Many of us wish to be conscious of how our lives are blessed. We don’t want to be stuck in a complaint-based life. We want to be grateful. Yet we constantly regress to a state of mind where we focus primarily on our problems and complain about how hard and unfair life is. Our state of mind (and spirit) is a roller coaster, going up and down between feeling grateful and sinking into despair or resentment. The following stages may reflect where you are at any given moment. We don’t “attain” some higher stage and remain there. Instead we can develop the capacity to notice where we are and step back and simply reflect on ourselves and our lives. A moment of gratitude is also a moment of grace!
#1 Even though I am supported and cared for by others, I have no awareness of it and I spend most of the time complaining.
#2 I am somewhat aware of the care and support I receive, but I feel I deserve it and spend much of the time complaining.
#3 When something unexpected is done for me, or given to me, I am grateful, but I take most things for granted and complain quite a bit.
#4 I am frequently aware of how fortunate I am but I feel I’ve worked very hard to get here and do a lot for others. I often complain when things don’t go my way.
#5 I am aware, almost daily, of how I’m consistently supported and cared for by others and that I don’t give back nearly as much as I receive. I know I shouldn’t complain, but I do anyway.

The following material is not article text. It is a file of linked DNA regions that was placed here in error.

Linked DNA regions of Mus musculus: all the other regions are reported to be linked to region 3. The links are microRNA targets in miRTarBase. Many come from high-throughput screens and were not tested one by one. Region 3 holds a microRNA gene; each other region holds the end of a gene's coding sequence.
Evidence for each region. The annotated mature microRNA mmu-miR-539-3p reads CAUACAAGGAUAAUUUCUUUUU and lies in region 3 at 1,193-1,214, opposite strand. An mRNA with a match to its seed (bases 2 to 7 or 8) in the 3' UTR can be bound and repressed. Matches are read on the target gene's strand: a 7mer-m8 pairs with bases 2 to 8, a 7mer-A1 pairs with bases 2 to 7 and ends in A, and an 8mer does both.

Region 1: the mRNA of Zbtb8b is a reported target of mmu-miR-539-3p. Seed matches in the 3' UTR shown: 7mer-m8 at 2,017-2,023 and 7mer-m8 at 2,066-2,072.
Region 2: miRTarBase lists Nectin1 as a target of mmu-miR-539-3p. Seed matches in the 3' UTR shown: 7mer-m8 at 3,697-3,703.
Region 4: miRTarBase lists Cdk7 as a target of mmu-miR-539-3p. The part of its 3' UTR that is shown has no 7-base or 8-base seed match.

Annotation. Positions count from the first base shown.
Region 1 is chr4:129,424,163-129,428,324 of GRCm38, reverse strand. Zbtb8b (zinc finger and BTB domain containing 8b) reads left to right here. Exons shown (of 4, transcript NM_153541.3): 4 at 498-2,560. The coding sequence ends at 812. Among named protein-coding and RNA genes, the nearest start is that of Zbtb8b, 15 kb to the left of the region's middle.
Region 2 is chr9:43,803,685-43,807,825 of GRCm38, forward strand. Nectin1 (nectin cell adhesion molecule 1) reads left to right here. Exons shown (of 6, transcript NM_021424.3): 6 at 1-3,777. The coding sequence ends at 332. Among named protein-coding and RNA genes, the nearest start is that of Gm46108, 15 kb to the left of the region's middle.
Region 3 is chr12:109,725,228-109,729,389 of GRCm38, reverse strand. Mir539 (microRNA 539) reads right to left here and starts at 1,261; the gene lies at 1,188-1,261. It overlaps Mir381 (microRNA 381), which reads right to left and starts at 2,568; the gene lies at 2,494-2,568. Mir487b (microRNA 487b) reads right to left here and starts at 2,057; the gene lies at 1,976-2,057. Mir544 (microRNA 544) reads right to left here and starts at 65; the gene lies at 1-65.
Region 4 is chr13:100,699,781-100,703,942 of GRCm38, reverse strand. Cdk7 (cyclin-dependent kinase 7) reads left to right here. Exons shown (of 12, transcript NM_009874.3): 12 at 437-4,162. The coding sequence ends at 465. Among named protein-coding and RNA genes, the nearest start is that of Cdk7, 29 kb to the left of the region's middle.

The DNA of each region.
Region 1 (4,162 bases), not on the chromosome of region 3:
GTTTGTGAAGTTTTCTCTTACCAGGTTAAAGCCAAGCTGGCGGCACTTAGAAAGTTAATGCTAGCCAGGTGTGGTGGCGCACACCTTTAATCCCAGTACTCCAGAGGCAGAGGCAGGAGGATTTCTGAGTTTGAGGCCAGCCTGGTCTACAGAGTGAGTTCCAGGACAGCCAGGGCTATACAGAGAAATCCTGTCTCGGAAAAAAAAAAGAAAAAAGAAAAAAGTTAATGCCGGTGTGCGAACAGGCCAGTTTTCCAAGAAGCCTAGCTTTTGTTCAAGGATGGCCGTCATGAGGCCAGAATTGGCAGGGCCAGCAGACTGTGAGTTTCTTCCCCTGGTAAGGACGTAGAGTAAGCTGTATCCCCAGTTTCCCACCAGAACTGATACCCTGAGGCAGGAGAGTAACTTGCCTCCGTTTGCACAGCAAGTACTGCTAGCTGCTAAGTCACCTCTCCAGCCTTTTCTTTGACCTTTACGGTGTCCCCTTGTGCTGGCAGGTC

#6 I am aware on a daily basis of how much I receive from others and how little I give back in return. I have a growing awareness of my tendency to be focused on myself and I’m conscious of the problems and difficulties I consistently cause others. I feel both grateful and guilty. Given all this, I’m amazed that I still complain so much.
#7 I’m aware each day of how much I receive from others and how little I give. I make an effort to give more to others as a result. My life is blessed and I clearly don’t deserve what I have. Whatever I have accomplished was only done with the support of others. No matter what, I still cause troubles and inconvenience to others, the awareness of which humbles me and makes me less judgmental of others. When I forget all this, I still complain.
Join Gregg Krech for Gratitude, Grace and a Month of Self-reflection, a distance learning course which begins on November 8, 2012.
All photos in this post were taken by Saad Akhtar. Thank you. http://www.flickr.com/photos/saad/
Gregg Krech Author, Naikan: Gratitude, Grace and the Japanese Art of Self-reflection (2002)| Author, A Natural Approach to Mental Wellness (2004, 2011)| Author, A Finger Pointing to the Moon (2000)| Editor, Thirty Thousand Days: A Journal for Purposeful Living (1993-Present)| Director, ToDo Institute (Vermont) (1992-Pr......